This year’s budget is less anticipated than others in the recent past. Strong economic growth towards the end of last year has blunted the sense of panic that has imbued this event since the global financial crisis of 2008 and, more specifically, the austerity budgets of the coalition government since March 2011. But the scars of 2008 remain and the UK economy is in big trouble with austerity and declining living standards here to stay. Below are five things about this year’s budget; a document which outlines a ‘recovery’ based on presumptions that, quite simply, aren’t going to happen
1. Low interest rates are setting the stage for another bubble just like the one that preceded the crisis of 2008.
Yesterday Mark Carney, the governor of the Bank of England, criticised the BoE and his predecessor, Mervyn King, when he said that its almost exclusive focus on low inflation meant it had failed to also keep an eye on financial stability. In other words the BoE had no problem stoking bubbles with low interest rates if that meant it also kept a lid on inflation. Interestingly enough Carney also pointed out that “It doesn’t take a genius to see that similar risks exist today”. He noted how risks were brewing because of the current period of of ultra-low interest rates – historically without precedent – saying that this could breed “potential complacency and excessive risk-taking” in financial markets. Sound familiar? Near 0% interest rates are necessary for any growth at all in the UK at the moment but they are also creating similar conditions which led to the last financial crisis.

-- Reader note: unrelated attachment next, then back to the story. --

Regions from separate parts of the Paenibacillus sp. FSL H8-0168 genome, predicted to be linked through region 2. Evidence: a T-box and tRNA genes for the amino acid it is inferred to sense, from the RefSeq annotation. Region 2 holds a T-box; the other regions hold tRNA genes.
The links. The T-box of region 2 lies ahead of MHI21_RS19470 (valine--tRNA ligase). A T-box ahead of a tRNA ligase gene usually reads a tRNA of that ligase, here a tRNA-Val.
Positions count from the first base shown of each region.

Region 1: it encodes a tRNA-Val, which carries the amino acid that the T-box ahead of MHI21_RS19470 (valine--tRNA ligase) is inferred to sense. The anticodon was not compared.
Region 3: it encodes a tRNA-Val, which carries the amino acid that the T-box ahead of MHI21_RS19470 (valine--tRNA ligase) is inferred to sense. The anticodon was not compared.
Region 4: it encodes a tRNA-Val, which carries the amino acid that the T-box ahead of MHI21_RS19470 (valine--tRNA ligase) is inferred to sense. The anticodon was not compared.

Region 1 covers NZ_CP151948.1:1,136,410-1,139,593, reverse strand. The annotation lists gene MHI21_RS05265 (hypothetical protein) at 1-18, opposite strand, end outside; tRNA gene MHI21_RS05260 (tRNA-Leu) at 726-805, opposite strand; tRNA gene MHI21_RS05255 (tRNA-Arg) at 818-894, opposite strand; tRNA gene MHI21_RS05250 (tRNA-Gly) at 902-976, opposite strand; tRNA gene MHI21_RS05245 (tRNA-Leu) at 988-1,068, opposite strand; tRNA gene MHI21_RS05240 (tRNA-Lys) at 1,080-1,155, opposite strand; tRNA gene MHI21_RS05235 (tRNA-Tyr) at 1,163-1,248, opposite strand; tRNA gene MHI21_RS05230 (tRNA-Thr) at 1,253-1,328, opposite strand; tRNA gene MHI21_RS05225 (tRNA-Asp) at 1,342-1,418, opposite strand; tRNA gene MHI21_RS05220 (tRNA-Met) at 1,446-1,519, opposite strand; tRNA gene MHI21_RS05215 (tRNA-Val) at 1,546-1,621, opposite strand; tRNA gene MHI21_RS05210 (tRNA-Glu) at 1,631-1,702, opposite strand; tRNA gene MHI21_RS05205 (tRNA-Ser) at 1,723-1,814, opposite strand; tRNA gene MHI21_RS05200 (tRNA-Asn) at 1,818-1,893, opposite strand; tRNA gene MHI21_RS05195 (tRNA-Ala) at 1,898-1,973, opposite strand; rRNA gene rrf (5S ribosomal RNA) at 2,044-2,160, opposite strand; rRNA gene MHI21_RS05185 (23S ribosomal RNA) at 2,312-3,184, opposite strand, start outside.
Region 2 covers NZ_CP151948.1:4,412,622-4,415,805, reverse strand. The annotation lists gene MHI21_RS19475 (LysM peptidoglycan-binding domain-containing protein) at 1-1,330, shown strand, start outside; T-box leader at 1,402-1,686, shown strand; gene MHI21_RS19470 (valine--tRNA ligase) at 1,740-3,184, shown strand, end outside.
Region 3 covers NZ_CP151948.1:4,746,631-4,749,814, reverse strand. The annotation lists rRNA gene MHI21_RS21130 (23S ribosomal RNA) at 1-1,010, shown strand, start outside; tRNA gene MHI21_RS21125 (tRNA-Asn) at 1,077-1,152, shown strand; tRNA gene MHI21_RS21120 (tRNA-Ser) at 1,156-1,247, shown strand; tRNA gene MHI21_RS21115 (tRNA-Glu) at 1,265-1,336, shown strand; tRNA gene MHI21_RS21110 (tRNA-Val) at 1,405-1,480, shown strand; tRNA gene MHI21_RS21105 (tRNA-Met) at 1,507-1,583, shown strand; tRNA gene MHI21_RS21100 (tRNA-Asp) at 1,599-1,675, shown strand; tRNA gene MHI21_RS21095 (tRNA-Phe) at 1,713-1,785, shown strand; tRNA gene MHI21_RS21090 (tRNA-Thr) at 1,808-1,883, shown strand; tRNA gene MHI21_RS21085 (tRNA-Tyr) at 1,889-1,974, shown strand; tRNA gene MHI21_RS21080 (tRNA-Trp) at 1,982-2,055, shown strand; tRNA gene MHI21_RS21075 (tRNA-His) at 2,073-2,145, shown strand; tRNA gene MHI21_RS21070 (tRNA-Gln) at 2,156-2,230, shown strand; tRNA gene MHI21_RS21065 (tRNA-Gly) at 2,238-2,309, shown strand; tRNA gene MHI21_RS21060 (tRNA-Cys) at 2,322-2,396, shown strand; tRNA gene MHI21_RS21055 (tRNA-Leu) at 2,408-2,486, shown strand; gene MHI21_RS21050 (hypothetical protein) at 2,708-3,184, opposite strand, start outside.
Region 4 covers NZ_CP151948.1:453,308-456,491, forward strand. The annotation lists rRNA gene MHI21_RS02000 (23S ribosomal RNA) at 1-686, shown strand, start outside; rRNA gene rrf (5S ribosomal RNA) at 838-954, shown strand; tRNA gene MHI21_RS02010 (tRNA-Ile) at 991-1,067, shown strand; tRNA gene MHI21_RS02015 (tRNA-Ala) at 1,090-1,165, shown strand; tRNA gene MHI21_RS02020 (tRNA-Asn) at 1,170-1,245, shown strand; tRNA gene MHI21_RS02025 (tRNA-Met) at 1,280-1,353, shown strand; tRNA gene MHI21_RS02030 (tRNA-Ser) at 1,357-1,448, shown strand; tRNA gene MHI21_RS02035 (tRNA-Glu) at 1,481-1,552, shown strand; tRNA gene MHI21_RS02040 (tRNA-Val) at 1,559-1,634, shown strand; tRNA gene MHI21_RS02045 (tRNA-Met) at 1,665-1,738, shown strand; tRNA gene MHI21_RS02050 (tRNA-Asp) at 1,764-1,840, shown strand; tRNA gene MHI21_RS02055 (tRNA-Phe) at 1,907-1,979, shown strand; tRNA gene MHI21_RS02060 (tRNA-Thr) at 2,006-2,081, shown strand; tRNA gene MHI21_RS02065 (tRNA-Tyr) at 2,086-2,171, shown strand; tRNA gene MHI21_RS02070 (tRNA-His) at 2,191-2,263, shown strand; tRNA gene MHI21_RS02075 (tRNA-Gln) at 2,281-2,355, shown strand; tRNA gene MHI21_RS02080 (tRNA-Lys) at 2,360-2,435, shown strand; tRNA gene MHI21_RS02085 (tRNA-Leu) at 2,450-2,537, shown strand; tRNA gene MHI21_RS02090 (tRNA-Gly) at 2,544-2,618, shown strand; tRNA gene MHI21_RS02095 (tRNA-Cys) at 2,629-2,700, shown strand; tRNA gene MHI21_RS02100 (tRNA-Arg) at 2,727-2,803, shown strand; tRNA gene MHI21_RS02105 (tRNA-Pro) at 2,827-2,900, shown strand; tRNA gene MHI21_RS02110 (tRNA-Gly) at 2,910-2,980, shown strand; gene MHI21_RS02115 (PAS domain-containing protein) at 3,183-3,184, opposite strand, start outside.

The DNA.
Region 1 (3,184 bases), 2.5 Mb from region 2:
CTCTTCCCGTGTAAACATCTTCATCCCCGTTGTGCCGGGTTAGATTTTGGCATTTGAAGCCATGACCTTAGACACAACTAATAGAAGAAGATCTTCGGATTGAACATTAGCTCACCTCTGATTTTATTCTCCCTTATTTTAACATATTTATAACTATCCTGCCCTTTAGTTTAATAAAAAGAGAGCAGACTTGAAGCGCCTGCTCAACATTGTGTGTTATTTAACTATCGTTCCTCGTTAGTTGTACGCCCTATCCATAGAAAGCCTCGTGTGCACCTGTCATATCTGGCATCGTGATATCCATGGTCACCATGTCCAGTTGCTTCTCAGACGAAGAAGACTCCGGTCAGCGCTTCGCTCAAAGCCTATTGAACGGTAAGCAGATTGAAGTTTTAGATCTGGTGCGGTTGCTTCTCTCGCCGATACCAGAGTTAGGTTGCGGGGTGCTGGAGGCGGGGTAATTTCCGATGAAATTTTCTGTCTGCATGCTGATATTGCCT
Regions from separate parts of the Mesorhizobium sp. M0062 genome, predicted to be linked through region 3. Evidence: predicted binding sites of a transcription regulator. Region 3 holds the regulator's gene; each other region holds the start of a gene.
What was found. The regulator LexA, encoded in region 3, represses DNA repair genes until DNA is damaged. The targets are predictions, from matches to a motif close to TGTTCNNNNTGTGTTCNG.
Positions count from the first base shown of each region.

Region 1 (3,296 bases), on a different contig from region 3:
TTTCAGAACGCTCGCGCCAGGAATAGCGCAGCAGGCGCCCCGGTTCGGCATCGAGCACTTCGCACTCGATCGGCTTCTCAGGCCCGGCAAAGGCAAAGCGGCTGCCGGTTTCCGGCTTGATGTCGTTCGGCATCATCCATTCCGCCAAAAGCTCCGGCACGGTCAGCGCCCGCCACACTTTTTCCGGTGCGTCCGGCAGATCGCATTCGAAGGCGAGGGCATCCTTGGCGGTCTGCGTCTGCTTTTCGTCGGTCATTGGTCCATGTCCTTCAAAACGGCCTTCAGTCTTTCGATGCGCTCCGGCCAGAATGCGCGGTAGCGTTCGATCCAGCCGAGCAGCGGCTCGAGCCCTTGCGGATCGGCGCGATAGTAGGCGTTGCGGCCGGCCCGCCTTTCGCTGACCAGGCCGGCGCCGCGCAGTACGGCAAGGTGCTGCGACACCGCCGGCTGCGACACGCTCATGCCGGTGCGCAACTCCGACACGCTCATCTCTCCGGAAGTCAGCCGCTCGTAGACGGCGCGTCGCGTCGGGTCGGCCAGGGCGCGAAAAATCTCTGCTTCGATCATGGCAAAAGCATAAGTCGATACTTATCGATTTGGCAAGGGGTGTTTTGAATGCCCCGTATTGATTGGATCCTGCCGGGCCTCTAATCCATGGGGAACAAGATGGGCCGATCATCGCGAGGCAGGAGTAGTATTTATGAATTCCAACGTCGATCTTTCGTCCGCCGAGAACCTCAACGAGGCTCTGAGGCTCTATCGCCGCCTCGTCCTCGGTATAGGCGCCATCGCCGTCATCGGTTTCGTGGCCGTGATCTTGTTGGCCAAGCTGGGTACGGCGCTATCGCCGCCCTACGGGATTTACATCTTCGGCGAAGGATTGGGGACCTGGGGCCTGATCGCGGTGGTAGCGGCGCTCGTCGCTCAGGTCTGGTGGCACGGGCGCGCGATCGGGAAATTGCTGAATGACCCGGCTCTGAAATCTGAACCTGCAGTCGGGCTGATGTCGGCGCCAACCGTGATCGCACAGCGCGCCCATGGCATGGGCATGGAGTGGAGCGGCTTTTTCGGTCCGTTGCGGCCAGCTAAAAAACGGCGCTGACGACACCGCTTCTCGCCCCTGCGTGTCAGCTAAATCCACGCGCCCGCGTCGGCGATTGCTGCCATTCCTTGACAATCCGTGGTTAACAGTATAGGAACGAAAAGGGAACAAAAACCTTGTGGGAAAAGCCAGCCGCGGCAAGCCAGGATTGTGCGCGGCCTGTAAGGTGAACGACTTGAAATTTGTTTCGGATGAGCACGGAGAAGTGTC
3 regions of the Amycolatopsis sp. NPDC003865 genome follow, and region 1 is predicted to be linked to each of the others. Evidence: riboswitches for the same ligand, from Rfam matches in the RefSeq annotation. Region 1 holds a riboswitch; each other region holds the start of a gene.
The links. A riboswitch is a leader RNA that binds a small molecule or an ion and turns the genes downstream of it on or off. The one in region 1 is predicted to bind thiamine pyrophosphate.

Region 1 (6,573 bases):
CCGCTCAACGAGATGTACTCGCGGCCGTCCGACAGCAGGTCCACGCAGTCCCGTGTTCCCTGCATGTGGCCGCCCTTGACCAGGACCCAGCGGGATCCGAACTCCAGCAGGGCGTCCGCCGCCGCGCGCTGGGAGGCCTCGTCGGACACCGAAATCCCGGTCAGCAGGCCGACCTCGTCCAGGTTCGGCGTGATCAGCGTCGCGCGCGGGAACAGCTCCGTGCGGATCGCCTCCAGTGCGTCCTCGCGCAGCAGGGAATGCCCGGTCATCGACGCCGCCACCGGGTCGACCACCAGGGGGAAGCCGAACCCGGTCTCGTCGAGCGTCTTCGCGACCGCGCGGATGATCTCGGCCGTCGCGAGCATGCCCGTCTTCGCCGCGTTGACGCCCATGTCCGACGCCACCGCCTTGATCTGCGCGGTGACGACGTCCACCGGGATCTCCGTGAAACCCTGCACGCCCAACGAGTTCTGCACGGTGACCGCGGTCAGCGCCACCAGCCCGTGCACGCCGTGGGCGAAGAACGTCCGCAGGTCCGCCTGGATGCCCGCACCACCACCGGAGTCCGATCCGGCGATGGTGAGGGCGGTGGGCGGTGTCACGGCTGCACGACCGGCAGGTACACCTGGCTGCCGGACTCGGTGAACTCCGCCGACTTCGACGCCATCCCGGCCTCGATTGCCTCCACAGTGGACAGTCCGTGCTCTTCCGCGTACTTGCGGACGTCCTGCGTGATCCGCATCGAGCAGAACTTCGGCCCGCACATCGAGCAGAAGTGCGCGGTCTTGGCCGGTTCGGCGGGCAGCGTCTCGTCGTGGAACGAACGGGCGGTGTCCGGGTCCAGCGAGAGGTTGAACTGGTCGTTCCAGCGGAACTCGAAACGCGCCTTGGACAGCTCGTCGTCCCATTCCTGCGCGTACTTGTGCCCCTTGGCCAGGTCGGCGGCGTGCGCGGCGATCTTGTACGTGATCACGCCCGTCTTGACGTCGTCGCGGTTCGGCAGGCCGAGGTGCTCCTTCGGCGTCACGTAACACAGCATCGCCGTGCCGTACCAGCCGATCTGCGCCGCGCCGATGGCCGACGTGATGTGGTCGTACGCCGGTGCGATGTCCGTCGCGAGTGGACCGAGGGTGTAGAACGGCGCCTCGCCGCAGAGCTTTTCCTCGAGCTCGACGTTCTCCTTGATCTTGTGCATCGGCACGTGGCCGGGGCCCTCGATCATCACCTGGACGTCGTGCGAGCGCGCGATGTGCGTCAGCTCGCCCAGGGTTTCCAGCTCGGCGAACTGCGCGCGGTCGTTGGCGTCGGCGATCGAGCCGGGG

2. The OBR is plucking numbers from the air on projected productivity gains (again).